Loss Of Appetite And Cancer
Loss of appetite is either feeling like you’re never hungry, or feeling full after eating very little, or consuming less food overall. This is a symptom that you shouldn’t ignore in any way!
Loss of appetite is a side effect of both cancer and cancer treatment. A tumor may interfere with the body’s hunger signals in several ways.
- Cancers of the head and neck, gastrointestinal tract may cause difficulty swallowing, make eating painful, nausea and stress or create a full feeling despite an empty stomach.
- Ovarian, lung and pancreatic cancers also commonly cause loss of appetite.
- Tumours release hormones that may distort your body’s perception of hunger, making you feel full when you’re not.
Cancer treatment: Loss of appetite may follow most cancer treatments, from surgery to chemotherapy.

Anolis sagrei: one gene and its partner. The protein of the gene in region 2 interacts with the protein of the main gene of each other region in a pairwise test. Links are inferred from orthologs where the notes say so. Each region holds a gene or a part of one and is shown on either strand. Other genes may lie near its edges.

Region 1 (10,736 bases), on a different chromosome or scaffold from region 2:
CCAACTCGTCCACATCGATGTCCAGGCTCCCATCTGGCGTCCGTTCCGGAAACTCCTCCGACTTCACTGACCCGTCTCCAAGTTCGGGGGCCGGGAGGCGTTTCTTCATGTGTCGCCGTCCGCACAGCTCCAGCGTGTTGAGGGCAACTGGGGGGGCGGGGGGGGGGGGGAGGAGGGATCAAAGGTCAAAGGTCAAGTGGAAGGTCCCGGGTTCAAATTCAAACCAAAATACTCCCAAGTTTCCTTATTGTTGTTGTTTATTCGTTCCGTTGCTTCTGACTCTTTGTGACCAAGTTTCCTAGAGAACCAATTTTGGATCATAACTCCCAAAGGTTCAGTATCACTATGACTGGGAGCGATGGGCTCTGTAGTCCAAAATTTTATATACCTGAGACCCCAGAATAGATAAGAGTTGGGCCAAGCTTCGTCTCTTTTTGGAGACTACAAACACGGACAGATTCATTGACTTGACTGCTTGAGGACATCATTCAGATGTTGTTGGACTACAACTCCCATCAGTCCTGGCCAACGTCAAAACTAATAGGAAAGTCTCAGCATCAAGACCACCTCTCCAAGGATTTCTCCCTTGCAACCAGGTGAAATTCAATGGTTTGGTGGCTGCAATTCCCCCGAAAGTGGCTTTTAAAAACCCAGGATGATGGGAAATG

- Surgery on the digestive organs may cause complications such as pain and inflammation, leading to swallowing difficulties or digestive issues.
- A range of side effects may contribute to a loss of appetite as a side effect of chemotherapy , radiation and immunotherapy.
- Mouth sores and dry mouth and sore throat that make eating painful
- Nausea and vomiting that make it tough to keep food down
- Fatigue from treatment, making you too tired to eat
- An altered sense of taste and smell that may make many foods unappealing.
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- Malnutrition due to appetite loss causes 20 percent of cancer deaths.
- Significant weight loss from an extreme breakdown of lean muscle mass is called cachexia. The condition may quickly become life-threatening.
- Complications of cachexia include a decreased quality of life, reduction in immunity, increase in symptoms from the underlying cancer, and reduced life expectancy.
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